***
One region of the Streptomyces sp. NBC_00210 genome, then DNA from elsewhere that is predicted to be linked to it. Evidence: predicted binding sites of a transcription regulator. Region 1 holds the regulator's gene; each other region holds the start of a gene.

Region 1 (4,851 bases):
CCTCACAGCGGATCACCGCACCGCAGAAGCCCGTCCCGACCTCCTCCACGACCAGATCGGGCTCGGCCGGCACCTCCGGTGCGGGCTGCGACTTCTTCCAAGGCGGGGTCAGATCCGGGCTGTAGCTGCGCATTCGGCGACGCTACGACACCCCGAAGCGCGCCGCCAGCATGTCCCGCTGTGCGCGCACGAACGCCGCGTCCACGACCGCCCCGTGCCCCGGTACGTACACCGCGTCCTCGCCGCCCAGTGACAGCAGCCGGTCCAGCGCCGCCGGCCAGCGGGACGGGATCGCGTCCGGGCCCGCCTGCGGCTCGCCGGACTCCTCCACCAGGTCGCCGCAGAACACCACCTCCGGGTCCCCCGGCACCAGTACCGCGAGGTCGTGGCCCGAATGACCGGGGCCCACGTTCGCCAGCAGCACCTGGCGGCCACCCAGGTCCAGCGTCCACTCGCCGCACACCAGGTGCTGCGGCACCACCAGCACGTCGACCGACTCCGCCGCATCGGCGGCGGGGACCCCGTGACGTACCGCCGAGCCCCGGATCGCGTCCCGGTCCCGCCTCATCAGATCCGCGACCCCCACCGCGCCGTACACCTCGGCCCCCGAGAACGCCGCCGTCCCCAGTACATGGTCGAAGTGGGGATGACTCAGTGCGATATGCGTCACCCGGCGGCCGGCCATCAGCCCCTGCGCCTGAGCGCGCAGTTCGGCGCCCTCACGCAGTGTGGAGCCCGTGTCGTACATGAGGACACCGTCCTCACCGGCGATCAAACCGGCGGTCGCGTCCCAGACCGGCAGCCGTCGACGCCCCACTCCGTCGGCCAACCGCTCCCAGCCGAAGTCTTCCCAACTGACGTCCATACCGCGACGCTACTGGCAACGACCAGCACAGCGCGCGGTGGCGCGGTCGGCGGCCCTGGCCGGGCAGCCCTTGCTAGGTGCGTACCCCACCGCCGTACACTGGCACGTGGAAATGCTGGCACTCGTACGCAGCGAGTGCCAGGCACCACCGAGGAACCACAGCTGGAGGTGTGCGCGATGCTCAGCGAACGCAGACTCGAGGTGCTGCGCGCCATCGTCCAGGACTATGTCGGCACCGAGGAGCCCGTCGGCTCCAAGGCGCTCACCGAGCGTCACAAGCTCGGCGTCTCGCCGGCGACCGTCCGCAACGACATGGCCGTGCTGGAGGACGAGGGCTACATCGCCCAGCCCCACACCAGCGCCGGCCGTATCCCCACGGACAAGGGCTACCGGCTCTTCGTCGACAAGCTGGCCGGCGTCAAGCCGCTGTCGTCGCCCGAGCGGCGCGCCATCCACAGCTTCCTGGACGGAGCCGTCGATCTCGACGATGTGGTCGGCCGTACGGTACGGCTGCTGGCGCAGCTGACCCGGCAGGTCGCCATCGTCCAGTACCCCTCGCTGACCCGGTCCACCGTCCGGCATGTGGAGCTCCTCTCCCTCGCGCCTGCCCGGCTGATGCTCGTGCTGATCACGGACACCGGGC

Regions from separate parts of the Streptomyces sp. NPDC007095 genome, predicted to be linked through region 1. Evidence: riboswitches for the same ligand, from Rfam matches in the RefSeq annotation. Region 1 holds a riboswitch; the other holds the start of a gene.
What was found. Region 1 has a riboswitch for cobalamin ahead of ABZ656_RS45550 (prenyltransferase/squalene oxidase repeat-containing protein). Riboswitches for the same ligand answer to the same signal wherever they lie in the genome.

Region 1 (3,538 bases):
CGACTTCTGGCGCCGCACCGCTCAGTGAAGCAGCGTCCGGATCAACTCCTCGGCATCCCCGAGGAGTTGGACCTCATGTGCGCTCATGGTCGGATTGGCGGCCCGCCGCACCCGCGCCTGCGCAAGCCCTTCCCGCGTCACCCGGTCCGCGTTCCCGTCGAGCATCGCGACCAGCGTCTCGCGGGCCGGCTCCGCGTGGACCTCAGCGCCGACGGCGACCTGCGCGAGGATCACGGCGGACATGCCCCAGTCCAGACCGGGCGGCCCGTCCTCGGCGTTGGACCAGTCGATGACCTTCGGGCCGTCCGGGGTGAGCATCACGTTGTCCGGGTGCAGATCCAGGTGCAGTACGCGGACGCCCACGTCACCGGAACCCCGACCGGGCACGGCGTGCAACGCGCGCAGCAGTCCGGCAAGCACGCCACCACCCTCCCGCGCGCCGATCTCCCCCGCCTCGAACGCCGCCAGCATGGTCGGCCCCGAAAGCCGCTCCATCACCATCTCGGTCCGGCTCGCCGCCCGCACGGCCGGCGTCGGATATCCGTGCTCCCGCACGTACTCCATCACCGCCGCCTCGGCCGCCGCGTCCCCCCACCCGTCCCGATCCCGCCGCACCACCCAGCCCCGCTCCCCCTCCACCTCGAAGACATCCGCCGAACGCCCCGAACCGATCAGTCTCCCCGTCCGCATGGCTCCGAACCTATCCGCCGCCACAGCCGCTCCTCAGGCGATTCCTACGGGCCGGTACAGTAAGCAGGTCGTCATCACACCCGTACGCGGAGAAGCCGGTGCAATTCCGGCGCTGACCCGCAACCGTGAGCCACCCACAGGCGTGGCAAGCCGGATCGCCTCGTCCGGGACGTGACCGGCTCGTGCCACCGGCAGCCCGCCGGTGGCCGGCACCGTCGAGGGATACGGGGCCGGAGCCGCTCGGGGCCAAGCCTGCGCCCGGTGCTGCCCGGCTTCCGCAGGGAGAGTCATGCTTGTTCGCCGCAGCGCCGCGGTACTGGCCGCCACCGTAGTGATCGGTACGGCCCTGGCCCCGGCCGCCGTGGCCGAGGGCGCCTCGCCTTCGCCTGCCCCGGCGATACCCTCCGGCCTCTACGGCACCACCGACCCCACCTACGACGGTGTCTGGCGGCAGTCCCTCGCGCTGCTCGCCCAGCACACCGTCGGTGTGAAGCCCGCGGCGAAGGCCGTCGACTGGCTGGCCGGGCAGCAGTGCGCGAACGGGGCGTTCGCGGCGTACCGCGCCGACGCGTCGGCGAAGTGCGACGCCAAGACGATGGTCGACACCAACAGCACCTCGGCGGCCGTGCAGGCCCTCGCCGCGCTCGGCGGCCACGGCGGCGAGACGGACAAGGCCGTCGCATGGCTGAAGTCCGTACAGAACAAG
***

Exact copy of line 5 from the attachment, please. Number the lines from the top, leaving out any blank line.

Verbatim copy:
What was found. Region 1 has a riboswitch for cobalamin ahead of ABZ656_RS45550 (prenyltransferase/squalene oxidase repeat-containing protein). Riboswitches for the same ligand answer to the same signal wherever they lie in the genome.